Dark Knight III: The Master Race is based upon the legendary The Dark Knight Returns by Frank Miller, and it’s excellent, so do yourself a favor, pick it up and get on it!
Good. Now let’s get into this, and start with a
Ready? Okay, here’s my original headline: WAKE UP, SUPERMAN! Your daughter is no longer daddy’s little girl, and THAT may be a problem for us ALL!
In all seriousness, both Frank Miller’s The Dark Knight Returns, and The Dark Knight Strikes Again were two of the most well-read and well-loved comic stories in… well… the history of comics, I’d say. Both have been reprinted, since their original releases, so that new readers can enjoy them the same as old, not to mention the multiple movies that were made based on Miller’s vision. DKIII picks up after The Dark Knight Strikes Again.
It has been a long time to wait to have Frank Miller’s world of the Dark Knight revisited in comics, and the storytellers are sparing no expense when it comes to strange new events and intriguing character developments. Frank Miller, Brian Azzarello, Andy Kubert, Klaus Janson, and Brad Anderson have been working hard on delivering a powerful new story segment, and deliver they have!
Again, SPOILERS TO FOLLOW, so beware!
First, let’s mention the language of the DKIII books, so far. While a bit wordier than Miller’s typical works, the modern use of texting-speak is quite unique in the DKIII comics, and is likely influenced heavily by co-writer Azzarello’s difference in style. It also harkens back, a bit, to the insertion of newscaster comments within TDKR.
The artwork shown in this issue, as well as in the two issues prior, is sequential-art storytelling at its finest. Kubert and the art-team have produced dynamic and intense pages of visual greatness. Their visuals effectively pull we viewers out of our chairs and into the vivid universe of The Dark Knight, just where we all want to be.
The Justice League, and most specifically for this story so far, Batman, Superman, and Wonder Woman, DC’s holy trinity, have all pulled away from their previously focused world’s spotlight as heroes. Bruce Wayne has all but stopped doing the work of the Batman, and his complex present state of aging, makes him [somewhat sad to say] seemingly NOT the focus of his own book. Rather, Superman, Wonder Woman, and their daughter are now garnering more focus.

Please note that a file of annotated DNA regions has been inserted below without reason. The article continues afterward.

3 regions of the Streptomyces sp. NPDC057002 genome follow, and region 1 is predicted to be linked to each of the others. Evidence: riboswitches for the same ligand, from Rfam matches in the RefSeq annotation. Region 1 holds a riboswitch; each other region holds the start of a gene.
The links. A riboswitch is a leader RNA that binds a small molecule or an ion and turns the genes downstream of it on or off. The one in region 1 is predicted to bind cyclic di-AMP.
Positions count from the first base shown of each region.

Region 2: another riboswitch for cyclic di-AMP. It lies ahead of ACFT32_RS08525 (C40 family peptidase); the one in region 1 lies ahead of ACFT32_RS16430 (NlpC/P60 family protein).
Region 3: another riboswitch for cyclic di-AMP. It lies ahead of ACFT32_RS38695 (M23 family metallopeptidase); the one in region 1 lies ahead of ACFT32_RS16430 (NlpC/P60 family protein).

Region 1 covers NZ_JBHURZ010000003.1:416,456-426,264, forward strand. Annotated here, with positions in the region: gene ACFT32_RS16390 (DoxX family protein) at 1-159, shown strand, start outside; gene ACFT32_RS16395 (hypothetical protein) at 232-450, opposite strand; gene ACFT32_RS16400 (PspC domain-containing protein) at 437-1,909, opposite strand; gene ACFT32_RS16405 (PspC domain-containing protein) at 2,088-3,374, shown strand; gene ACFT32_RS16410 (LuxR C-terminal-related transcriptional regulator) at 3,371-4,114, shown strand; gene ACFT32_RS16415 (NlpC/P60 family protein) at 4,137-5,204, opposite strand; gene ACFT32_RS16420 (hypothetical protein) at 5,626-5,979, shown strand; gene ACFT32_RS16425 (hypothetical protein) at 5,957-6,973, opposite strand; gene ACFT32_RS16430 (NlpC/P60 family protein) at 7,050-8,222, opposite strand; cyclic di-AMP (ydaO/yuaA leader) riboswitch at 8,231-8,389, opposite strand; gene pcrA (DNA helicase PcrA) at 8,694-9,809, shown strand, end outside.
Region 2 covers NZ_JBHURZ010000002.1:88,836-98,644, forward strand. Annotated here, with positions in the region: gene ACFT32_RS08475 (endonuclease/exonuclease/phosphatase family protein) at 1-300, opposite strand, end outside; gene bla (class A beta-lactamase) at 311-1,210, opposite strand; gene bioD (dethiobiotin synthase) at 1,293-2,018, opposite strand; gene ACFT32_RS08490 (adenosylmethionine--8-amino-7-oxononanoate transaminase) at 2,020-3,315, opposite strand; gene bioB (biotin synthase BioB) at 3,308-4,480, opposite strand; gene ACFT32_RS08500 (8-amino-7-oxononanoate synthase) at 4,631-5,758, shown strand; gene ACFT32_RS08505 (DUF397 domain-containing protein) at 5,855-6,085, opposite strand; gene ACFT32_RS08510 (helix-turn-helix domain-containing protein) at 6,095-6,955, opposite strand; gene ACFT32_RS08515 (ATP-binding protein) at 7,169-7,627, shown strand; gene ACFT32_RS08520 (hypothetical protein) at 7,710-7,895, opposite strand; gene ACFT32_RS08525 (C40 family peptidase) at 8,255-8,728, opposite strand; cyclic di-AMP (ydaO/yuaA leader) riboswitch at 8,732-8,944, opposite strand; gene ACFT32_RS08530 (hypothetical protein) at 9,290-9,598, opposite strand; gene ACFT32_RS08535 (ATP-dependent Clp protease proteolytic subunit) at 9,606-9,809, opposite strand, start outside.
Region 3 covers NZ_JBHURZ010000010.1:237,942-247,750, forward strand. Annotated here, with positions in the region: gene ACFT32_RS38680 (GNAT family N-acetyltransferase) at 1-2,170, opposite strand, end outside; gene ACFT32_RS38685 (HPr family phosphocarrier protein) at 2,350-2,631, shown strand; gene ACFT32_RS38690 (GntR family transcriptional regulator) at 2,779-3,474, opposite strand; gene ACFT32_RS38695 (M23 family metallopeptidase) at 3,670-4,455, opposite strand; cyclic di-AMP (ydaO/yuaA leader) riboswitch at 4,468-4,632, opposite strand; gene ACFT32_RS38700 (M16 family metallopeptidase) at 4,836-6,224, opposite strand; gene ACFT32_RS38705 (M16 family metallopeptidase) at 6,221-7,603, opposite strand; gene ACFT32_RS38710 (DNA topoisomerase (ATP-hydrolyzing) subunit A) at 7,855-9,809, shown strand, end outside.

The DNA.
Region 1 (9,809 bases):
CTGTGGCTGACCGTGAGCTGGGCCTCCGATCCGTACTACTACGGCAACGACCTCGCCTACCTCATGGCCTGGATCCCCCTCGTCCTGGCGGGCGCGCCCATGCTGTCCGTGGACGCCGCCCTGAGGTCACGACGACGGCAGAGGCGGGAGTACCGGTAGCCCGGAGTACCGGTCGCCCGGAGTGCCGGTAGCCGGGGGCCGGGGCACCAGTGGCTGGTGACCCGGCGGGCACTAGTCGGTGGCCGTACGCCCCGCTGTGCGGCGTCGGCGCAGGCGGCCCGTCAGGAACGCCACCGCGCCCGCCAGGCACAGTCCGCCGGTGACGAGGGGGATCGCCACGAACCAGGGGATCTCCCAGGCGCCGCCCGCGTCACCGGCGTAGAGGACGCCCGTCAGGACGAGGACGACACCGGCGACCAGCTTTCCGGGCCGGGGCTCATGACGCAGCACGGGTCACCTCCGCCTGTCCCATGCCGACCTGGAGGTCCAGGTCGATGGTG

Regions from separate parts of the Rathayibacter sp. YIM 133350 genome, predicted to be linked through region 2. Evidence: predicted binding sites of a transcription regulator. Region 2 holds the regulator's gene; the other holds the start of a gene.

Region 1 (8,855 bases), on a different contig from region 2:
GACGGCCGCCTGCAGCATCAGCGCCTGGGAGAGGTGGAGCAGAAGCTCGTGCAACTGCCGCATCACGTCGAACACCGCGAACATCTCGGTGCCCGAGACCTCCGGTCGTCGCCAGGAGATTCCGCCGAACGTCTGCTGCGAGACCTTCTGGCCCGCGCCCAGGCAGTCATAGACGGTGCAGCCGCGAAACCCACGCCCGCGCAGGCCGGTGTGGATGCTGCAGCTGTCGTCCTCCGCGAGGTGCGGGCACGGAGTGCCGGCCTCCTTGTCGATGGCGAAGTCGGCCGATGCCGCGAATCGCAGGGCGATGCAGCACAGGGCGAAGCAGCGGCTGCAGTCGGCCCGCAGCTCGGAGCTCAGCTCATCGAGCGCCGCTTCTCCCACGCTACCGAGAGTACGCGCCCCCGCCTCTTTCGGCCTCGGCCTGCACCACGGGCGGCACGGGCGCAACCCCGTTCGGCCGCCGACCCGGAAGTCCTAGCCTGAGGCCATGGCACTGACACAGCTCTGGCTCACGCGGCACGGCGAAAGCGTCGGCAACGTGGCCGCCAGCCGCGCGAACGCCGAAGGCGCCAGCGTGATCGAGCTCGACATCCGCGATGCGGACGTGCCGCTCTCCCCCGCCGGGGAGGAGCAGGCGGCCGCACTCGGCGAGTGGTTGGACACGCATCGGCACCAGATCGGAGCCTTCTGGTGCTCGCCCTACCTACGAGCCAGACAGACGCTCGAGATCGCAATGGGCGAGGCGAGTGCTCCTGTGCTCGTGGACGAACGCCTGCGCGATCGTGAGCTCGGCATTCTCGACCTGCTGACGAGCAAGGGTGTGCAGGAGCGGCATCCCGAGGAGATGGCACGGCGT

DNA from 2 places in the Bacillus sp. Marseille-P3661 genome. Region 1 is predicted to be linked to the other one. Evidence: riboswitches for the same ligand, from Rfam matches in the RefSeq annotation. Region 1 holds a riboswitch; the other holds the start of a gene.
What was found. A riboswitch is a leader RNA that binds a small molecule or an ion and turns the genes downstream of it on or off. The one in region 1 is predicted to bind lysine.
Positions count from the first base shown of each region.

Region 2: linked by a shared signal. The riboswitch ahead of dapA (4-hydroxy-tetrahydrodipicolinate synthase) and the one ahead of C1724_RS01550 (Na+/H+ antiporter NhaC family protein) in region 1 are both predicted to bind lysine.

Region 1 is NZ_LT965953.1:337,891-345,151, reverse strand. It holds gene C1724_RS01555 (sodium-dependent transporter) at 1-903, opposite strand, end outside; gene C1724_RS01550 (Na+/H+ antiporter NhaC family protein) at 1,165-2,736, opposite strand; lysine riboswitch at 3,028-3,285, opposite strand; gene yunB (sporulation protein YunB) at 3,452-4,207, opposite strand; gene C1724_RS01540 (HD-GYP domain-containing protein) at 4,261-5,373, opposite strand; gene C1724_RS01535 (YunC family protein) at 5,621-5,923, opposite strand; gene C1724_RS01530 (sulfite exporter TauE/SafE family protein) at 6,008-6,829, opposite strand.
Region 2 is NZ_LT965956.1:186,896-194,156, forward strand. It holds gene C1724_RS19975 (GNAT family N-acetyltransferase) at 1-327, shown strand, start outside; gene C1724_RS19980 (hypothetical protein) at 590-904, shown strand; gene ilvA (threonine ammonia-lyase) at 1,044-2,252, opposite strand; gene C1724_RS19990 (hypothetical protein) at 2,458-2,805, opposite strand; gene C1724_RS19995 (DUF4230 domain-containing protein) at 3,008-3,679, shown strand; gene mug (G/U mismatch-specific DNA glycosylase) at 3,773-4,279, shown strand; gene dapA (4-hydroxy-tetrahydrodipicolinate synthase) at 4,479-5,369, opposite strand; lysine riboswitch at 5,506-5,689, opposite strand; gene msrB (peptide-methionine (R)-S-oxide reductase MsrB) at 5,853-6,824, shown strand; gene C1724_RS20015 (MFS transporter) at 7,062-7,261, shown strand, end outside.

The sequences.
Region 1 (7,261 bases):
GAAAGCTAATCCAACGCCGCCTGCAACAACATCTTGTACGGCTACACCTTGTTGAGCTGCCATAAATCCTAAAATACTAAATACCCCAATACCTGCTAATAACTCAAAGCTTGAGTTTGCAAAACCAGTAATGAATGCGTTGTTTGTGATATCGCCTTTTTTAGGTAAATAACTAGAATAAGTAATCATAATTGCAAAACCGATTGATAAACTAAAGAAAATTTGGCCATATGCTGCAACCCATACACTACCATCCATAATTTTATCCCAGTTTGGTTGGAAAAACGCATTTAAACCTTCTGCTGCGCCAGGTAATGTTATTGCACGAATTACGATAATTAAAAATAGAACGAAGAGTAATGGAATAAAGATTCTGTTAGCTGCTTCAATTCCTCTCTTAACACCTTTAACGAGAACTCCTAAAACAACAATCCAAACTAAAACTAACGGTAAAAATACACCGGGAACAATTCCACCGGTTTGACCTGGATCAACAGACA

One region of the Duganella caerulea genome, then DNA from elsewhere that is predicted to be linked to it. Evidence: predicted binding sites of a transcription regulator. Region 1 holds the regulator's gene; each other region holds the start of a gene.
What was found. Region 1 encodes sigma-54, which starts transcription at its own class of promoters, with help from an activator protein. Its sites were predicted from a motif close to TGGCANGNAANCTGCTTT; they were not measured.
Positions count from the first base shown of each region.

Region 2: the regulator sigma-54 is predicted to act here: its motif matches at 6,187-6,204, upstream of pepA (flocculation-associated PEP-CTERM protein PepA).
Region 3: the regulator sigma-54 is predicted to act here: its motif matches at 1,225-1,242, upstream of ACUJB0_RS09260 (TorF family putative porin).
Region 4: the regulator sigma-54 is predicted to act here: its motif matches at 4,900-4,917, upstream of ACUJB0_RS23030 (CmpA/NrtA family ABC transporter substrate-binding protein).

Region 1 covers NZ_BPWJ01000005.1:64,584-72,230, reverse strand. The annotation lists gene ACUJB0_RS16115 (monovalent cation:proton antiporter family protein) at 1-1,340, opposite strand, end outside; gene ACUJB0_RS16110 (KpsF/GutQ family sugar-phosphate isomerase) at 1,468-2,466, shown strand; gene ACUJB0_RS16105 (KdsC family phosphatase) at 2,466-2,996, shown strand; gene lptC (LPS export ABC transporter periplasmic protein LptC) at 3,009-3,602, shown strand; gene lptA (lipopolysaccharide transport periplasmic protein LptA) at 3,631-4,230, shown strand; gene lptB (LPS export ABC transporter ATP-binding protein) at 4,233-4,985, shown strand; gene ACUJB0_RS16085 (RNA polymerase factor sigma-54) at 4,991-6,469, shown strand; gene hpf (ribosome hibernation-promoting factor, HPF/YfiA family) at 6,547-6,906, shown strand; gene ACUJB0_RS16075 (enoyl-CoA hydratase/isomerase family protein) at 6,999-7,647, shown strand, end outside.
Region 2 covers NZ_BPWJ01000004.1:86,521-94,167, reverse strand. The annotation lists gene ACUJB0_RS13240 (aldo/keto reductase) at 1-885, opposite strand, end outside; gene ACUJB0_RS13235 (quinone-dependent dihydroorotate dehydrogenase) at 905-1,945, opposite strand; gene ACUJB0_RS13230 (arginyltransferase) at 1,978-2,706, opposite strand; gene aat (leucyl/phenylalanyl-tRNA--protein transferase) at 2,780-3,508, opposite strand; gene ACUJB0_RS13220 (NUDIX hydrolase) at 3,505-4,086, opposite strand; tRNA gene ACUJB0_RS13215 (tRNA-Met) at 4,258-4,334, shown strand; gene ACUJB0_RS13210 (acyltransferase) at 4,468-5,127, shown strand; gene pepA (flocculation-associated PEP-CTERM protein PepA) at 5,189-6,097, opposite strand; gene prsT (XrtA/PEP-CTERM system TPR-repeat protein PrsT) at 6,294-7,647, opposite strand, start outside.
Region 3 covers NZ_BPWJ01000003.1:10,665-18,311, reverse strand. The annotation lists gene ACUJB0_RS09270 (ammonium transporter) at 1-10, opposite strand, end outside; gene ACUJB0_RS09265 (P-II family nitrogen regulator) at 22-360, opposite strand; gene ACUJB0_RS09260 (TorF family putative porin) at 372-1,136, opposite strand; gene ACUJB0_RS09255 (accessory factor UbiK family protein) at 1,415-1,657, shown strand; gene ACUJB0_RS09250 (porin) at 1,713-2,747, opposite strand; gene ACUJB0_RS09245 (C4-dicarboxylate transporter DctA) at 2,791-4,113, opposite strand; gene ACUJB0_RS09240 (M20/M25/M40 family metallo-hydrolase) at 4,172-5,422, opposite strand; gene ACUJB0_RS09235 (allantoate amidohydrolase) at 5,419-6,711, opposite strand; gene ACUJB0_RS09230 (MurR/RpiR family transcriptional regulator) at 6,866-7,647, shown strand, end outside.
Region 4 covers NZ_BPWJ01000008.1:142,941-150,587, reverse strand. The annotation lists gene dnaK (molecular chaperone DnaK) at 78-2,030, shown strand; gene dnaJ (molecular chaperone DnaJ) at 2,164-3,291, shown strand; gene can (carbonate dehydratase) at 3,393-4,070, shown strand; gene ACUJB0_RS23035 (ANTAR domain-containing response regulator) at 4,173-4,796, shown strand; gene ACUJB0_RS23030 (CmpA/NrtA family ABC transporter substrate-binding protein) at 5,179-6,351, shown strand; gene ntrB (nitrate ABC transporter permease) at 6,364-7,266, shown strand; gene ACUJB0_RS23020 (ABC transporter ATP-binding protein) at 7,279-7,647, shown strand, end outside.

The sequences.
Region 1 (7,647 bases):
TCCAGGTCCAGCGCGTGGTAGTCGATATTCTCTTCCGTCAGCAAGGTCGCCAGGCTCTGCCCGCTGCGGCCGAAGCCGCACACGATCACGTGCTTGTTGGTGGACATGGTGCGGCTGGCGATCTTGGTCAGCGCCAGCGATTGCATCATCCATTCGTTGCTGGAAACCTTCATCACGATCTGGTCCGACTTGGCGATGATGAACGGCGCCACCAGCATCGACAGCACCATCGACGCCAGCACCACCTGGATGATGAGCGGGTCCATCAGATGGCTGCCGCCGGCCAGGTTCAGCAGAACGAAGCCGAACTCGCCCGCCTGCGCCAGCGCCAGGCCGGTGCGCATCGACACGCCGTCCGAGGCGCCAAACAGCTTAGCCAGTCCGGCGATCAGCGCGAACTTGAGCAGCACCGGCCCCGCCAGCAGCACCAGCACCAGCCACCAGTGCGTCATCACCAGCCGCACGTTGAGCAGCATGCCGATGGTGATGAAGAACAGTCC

Superman, three years ago in the story, had gone into hibernation in his Fortress of Solitude and is now re-awakened by Bruce Wayne and his protégé Carrie Kelly in hopes of gaining the Man of Steel’s help protect against earth’s newly emerged and powerful foes. Quar and the other Kandorians, from the Kryptonian bottle-city of Kandor, are now becoming the major threat to our world. So far these villains have not been portrayed with enough depth, for my taste, and wish we could get more of an introspective view into the “why” behind their attacks and their demand that the entire human race surrender to their dominance.
Will Lara, Superman and Wonder Woman’s now grown-up and über-powerful daughter, side with we earthlings, or with the Kandorians? Guess you’d better pick up this issue, and probably the next few, in order to find out!
Oh, sorry, one last thing: Each of the three DKIII books, so far, has a mini-comic inserted within the comic, under the title “Dark Knight Universe Presents.” Issue one contains The Atom, two has Wonder Woman, and three has Green Lantern. All also worth checking out, but those are another set of interconnected stories to be discussed at another time.
Dark Knight III: The Master Race #3. Story: Frank Miller & Brian Azzarello. Pencils: Andy Kubert. Inks: Klaus Janson. Colors: Brad Anderson. $5.39.
Review by Steve Oatney.
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